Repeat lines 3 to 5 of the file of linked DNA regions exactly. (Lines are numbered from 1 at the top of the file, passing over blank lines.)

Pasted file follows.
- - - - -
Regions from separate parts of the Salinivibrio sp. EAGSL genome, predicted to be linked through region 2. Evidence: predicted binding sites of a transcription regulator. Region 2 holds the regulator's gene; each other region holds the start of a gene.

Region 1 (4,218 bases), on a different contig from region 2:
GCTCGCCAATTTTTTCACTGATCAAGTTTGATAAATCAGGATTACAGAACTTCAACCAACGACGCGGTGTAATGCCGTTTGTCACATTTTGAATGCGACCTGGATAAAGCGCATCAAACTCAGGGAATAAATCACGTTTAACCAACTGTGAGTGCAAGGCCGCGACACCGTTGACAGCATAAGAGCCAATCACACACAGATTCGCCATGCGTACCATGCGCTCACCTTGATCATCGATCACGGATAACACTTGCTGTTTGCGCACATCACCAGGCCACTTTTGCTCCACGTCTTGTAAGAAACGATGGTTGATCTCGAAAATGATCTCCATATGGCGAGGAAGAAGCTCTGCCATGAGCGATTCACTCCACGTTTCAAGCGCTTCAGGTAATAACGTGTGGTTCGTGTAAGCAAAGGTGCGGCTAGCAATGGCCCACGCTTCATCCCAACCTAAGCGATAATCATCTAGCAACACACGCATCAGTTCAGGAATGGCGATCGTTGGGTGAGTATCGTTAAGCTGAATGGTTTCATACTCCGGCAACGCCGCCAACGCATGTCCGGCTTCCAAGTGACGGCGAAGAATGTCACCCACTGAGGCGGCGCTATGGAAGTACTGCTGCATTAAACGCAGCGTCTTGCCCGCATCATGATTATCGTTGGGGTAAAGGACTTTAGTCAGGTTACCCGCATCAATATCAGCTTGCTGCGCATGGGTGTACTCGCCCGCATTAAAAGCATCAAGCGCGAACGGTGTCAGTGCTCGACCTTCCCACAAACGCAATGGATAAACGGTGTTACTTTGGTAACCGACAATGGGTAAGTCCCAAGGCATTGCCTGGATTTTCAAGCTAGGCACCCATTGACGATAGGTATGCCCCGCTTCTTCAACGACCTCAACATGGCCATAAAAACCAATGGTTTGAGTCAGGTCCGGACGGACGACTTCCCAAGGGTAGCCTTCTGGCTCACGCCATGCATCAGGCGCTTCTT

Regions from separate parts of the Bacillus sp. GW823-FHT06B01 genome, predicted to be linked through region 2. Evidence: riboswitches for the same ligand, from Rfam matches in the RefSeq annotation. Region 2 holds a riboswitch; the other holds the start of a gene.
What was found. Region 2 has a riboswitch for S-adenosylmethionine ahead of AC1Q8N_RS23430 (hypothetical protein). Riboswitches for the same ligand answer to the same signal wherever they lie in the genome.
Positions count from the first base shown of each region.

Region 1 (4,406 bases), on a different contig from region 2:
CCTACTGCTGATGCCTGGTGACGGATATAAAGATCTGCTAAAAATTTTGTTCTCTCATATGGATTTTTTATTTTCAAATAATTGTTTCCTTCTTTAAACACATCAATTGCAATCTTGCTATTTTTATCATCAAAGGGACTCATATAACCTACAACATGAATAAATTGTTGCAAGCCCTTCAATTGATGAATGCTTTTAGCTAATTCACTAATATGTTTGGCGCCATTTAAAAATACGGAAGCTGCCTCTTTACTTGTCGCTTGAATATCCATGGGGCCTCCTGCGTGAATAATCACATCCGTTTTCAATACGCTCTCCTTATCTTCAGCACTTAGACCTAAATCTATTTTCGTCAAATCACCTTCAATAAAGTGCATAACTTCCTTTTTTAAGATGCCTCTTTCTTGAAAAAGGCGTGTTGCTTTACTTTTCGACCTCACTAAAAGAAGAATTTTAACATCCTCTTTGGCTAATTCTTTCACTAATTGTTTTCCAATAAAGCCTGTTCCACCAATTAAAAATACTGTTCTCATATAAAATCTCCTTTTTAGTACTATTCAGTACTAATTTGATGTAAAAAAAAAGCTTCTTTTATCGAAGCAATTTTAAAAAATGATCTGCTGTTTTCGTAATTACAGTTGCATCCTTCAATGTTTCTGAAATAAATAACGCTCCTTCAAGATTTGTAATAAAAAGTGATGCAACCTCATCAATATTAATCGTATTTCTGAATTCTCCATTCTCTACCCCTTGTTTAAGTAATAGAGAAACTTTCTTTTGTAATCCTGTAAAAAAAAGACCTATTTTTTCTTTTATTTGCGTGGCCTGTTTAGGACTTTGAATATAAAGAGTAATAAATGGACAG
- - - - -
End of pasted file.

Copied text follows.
GCTCGCCAATTTTTTCACTGATCAAGTTTGATAAATCAGGATTACAGAACTTCAACCAACGACGCGGTGTAATGCCGTTTGTCACATTTTGAATGCGACCTGGATAAAGCGCATCAAACTCAGGGAATAAATCACGTTTAACCAACTGTGAGTGCAAGGCCGCGACACCGTTGACAGCATAAGAGCCAATCACACACAGATTCGCCATGCGTACCATGCGCTCACCTTGATCATCGATCACGGATAACACTTGCTGTTTGCGCACATCACCAGGCCACTTTTGCTCCACGTCTTGTAAGAAACGATGGTTGATCTCGAAAATGATCTCCATATGGCGAGGAAGAAGCTCTGCCATGAGCGATTCACTCCACGTTTCAAGCGCTTCAGGTAATAACGTGTGGTTCGTGTAAGCAAAGGTGCGGCTAGCAATGGCCCACGCTTCATCCCAACCTAAGCGATAATCATCTAGCAACACACGCATCAGTTCAGGAATGGCGATCGTTGGGTGAGTATCGTTAAGCTGAATGGTTTCATACTCCGGCAACGCCGCCAACGCATGTCCGGCTTCCAAGTGACGGCGAAGAATGTCACCCACTGAGGCGGCGCTATGGAAGTACTGCTGCATTAAACGCAGCGTCTTGCCCGCATCATGATTATCGTTGGGGTAAAGGACTTTAGTCAGGTTACCCGCATCAATATCAGCTTGCTGCGCATGGGTGTACTCGCCCGCATTAAAAGCATCAAGCGCGAACGGTGTCAGTGCTCGACCTTCCCACAAACGCAATGGATAAACGGTGTTACTTTGGTAACCGACAATGGGTAAGTCCCAAGGCATTGCCTGGATTTTCAAGCTAGGCACCCATTGACGATAGGTATGCCCCGCTTCTTCAACGACCTCAACATGGCCATAAAAACCAATGGTTTGAGTCAGGTCCGGACGGACGACTTCCCAAGGGTAGCCTTCTGGCTCACGCCATGCATCAGGCGCTTCTT

Regions from separate parts of the Bacillus sp. GW823-FHT06B01 genome, predicted to be linked through region 2. Evidence: riboswitches for the same ligand, from Rfam matches in the RefSeq annotation. Region 2 holds a riboswitch; the other holds the start of a gene.
What was found. Region 2 has a riboswitch for S-adenosylmethionine ahead of AC1Q8N_RS23430 (hypothetical protein). Riboswitches for the same ligand answer to the same signal wherever they lie in the genome.